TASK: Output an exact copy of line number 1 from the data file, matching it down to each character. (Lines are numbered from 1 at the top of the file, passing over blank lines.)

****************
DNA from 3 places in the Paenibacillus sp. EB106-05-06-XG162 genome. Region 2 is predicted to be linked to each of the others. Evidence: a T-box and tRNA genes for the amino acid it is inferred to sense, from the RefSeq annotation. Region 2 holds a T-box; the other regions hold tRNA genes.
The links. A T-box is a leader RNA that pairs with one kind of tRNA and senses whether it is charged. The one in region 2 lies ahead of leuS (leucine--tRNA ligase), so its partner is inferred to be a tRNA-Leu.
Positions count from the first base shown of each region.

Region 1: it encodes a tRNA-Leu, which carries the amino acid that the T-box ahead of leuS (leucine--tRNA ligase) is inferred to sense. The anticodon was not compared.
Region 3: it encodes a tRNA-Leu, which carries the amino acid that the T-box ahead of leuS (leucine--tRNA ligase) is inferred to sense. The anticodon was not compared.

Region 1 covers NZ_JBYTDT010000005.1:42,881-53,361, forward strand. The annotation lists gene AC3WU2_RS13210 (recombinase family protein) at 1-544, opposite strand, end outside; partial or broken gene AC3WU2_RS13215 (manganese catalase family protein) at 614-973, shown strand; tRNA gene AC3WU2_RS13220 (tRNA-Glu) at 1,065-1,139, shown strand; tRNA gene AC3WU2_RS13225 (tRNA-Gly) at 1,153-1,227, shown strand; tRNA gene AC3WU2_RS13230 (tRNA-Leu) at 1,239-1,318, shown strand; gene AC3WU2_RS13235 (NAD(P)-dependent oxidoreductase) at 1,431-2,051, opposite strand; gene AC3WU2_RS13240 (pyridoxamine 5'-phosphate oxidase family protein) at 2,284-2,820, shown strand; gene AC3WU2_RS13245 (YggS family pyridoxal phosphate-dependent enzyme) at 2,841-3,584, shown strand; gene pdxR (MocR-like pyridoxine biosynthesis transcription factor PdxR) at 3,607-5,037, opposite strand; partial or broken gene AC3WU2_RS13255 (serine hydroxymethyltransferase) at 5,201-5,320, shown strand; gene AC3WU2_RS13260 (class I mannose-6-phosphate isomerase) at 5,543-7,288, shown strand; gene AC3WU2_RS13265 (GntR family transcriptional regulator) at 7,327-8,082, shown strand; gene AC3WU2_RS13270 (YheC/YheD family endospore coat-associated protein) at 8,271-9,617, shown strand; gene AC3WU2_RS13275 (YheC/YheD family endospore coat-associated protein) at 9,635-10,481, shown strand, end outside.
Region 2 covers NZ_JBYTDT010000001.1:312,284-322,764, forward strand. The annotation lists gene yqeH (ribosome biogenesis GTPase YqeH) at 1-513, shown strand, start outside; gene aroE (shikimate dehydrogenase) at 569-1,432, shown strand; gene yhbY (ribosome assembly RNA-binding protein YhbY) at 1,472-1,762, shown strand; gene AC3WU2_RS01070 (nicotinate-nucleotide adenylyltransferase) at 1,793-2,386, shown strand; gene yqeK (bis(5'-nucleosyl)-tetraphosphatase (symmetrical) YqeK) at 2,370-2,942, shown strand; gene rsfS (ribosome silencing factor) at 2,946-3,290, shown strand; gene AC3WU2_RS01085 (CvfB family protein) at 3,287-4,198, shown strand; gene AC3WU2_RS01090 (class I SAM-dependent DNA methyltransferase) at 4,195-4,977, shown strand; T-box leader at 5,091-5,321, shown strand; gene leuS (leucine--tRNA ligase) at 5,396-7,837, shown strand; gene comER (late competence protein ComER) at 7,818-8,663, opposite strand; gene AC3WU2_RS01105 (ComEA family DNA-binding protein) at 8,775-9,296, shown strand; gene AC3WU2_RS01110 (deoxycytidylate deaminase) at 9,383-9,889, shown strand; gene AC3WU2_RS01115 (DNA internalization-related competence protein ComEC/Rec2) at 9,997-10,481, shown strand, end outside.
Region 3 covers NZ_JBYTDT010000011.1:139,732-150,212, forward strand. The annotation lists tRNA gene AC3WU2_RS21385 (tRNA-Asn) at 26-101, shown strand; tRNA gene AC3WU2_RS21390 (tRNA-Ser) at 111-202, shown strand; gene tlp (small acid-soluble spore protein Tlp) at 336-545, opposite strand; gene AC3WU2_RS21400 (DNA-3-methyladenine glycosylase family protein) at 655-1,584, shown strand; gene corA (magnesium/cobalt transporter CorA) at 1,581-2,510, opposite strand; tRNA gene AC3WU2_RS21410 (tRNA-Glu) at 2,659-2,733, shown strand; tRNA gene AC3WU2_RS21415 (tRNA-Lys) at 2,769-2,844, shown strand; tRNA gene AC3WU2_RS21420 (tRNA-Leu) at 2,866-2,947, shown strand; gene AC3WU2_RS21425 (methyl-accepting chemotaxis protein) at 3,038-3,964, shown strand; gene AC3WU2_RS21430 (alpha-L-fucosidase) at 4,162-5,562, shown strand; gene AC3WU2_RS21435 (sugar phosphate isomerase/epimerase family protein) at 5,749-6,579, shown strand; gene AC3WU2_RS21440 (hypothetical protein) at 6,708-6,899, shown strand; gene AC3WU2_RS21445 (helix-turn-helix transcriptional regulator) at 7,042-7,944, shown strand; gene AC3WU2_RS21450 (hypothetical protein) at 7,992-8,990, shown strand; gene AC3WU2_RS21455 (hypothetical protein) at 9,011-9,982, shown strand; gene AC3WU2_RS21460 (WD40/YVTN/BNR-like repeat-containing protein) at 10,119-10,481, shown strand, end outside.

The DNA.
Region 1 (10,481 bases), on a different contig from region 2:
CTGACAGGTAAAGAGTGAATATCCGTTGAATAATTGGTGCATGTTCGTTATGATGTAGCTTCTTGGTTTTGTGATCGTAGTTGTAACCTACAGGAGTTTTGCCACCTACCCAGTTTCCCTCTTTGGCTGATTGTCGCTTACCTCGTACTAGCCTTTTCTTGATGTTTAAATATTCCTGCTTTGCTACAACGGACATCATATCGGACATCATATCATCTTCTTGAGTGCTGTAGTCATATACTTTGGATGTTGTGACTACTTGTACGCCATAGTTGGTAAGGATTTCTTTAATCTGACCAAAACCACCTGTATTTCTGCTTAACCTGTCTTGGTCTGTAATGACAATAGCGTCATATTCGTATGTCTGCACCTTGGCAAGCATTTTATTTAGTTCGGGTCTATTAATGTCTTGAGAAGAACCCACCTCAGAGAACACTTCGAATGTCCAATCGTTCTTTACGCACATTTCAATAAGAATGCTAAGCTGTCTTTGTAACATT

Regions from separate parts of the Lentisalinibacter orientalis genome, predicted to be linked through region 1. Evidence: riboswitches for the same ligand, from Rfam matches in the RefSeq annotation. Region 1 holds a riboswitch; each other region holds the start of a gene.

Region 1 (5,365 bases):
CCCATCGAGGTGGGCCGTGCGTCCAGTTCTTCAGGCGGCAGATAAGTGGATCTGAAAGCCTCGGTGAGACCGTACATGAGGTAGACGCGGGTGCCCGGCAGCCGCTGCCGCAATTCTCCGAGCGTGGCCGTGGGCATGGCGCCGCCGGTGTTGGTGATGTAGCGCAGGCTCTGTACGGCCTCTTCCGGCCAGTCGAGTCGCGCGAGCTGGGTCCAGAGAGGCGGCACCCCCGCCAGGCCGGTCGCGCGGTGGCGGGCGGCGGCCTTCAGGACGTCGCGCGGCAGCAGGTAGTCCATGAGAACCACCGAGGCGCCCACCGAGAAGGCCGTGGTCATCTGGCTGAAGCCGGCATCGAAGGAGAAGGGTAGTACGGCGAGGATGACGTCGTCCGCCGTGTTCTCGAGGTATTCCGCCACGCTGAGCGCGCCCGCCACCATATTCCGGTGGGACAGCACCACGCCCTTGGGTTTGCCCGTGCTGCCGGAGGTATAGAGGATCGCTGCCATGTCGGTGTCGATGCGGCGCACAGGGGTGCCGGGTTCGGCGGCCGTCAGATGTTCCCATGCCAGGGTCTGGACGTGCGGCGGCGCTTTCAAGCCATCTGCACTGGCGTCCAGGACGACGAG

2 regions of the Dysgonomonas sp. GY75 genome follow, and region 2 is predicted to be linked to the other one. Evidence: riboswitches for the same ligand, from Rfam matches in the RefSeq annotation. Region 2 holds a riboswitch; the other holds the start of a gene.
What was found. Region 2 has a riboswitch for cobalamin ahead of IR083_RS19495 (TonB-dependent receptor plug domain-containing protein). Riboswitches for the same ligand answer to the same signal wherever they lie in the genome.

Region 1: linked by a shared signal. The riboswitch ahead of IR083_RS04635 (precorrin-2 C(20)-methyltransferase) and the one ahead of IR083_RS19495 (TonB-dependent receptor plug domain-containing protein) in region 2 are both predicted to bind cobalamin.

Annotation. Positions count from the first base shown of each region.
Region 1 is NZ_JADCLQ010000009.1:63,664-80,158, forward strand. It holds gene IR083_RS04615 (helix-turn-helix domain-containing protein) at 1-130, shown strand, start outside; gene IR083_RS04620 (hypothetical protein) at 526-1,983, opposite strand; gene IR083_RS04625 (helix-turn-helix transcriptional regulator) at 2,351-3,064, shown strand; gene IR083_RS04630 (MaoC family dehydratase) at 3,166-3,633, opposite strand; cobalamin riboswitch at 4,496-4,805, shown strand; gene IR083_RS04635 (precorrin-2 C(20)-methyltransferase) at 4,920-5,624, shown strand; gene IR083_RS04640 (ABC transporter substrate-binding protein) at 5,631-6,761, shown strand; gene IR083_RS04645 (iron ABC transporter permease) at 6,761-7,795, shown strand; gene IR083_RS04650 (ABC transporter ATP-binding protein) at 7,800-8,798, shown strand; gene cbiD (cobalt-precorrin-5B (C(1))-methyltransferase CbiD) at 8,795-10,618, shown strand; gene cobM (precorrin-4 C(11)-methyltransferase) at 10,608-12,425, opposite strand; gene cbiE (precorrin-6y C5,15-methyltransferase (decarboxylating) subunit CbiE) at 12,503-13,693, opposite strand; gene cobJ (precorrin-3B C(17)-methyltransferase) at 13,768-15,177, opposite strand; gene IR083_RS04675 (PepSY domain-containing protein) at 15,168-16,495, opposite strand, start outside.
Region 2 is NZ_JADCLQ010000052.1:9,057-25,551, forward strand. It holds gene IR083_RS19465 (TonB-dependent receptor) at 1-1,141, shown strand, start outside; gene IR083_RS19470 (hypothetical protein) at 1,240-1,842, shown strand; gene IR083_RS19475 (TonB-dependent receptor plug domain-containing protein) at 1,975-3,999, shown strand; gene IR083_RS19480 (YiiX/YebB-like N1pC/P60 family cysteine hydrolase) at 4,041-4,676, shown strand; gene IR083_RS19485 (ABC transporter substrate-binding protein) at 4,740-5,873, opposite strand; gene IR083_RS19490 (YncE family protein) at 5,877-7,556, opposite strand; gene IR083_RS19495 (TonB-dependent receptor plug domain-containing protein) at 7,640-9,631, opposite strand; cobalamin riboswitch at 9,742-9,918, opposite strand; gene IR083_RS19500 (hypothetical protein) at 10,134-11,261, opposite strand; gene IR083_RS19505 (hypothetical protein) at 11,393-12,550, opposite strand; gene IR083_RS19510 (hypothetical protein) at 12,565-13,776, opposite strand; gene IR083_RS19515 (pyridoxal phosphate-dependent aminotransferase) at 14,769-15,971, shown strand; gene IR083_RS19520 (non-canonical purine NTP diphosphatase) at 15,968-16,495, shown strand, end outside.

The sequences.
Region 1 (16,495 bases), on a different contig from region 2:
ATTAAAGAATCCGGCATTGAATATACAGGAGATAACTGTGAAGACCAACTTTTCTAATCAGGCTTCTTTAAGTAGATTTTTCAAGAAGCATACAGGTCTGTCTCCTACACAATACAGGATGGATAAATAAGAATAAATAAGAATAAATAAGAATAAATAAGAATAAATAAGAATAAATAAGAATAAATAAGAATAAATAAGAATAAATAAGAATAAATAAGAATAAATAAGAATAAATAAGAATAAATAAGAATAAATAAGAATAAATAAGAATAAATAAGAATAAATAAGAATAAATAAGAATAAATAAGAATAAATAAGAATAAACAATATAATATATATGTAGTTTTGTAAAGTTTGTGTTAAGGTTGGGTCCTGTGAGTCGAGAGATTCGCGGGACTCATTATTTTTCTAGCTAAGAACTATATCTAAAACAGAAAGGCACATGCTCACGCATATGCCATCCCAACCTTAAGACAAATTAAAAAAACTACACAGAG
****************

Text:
DNA from 3 places in the Paenibacillus sp. EB106-05-06-XG162 genome. Region 2 is predicted to be linked to each of the others. Evidence: a T-box and tRNA genes for the amino acid it is inferred to sense, from the RefSeq annotation. Region 2 holds a T-box; the other regions hold tRNA genes.